Asian Journal of Transfusion Science

ORIGINAL ARTICLE
Year
: 2016  |  Volume : 10  |  Issue : 1  |  Page : 31--36

Transfusion-related adverse reactions: From institutional hemovigilance effort to National Hemovigilance program


Rahul Vasudev, Vijay Sawhney, Mitu Dogra, Tilak Raj Raina 
 Departement of Immunohematology and Blood Transfusion Medicine, Government Medical College, Jammu, Jammu and Kashmir, India

Correspondence Address:
Rahul Vasudev
259 Sec 1, Channi Himmat Housing Colony, Jammu - 180 015, Jammu and Kashmir
India

Aims: In this study we have evaluated the various adverse reactions related to transfusion occurring in our institution as a pilot institutional effort toward a hemovigilance program. This study will also help in understanding the problems faced by blood banks/Transfusion Medicine departments in implementing an effective hemovigilance program. Materials and Methods: All the adverse reactions related to transfusion of whole blood and its components in various clinical specialties were studied for a period of 1 year. Any transfusion-related adverse event was worked up in accordance with guidelines laid down by the Directorate General of Health Services (DGHS) and departmental standard operating procedures. Results: During the study period from November 1, 2011 to October 31, 2012, 45812 components were issued [30939 WB/PRBC; 12704 fresh frozen plasma (FFP); 2169 platelets]. Risk estimation per 1000 units of red cells (WB/PRBC) transfused was estimated to be: 0.8 for febrile nonhemolytic transfusion reaction (FNHTR), 0.7 for allergic reaction, 0.19 for acute hemolytic transfusion reaction (AcHTR), 0.002 for anaphylactoid reactions, 0.1 for bacterial sepsis, and 0.06 for hypervolemia and hypocalcemia. 0.09 is the risk for delayed transfusion reaction and 0.03 is the risk for transfusion-related acute lung injury (TRALI). Risk estimate per 1,000 units of platelets transfused was estimated to be 1.38 for FNHTR, 1.18 for allergic reaction, and 1 in case of bacterial sepsis. Risk estimation per 1,000 units of FFP was estimated to be 0.15 for FNHTR and 0.2 for allergic reactions. Conclusions: Factors such as clerical checks at various levels, improvement in blood storage conditions outside blood banks, leukodepletion, better inventory management, careful donor screening, bedside monitoring of transfusion, and documentation of adverse events may decrease transfusion-related adverse events. Better coordination between transfusion specialists and various clinical specialties is the need of the hour and it will help in making the whole transfusion chain safe and effective. There is a need for a hemovigilance program at the national level so that true incidence and the spectrum of adverse events due to transfusion are known and policies formulated to minimize the risks associated with it.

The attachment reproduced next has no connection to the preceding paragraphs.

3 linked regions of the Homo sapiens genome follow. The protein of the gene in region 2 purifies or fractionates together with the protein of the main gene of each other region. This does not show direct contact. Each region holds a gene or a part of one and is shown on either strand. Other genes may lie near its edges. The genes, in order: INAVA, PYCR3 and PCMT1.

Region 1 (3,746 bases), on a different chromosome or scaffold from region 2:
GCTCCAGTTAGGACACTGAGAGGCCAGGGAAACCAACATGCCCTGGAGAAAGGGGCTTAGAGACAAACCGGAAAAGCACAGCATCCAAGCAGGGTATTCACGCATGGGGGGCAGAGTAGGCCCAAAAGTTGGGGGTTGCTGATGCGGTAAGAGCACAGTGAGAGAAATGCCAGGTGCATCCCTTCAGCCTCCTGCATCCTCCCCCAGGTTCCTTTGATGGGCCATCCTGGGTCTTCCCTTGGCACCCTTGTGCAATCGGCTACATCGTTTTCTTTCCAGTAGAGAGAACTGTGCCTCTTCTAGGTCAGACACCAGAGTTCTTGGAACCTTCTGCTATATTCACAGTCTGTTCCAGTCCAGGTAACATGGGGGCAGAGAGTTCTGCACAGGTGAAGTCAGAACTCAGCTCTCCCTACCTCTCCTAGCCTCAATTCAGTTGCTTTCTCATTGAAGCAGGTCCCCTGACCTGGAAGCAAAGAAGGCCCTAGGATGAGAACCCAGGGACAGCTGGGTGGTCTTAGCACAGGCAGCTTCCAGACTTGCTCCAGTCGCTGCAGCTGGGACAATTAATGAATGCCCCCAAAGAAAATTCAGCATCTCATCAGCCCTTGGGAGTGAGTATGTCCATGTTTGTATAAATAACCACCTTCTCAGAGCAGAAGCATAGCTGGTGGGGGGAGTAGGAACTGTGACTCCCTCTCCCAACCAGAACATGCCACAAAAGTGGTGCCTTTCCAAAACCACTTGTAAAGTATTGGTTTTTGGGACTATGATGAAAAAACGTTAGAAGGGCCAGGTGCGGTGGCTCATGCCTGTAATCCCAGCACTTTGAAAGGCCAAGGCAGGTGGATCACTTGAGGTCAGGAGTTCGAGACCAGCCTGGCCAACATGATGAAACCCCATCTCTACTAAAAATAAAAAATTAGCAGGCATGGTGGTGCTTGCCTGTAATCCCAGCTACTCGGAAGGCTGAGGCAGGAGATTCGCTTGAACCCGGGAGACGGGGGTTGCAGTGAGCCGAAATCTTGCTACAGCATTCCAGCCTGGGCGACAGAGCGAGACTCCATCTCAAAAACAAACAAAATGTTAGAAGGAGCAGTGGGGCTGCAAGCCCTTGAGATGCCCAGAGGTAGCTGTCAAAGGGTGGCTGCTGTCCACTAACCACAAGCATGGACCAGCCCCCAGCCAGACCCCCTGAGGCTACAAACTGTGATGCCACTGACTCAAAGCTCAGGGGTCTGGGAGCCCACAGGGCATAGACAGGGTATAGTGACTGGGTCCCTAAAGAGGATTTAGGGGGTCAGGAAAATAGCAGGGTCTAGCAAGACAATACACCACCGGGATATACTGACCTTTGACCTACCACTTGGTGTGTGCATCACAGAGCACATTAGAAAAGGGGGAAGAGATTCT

How to cite this article:
Vasudev R, Sawhney V, Dogra M, Raina TR. Transfusion-related adverse reactions: From institutional hemovigilance effort to National Hemovigilance program.Asian J Transfus Sci 2016;10:31-36


How to cite this URL:
Vasudev R, Sawhney V, Dogra M, Raina TR. Transfusion-related adverse reactions: From institutional hemovigilance effort to National Hemovigilance program. Asian J Transfus Sci [serial online] 2016 [cited 2021 Sep 23 ];10:31-36
Available from: https://www.ajts.org/article.asp?issn=0973-6247;year=2016;volume=10;issue=1;spage=31;epage=36;aulast=Vasudev;type=0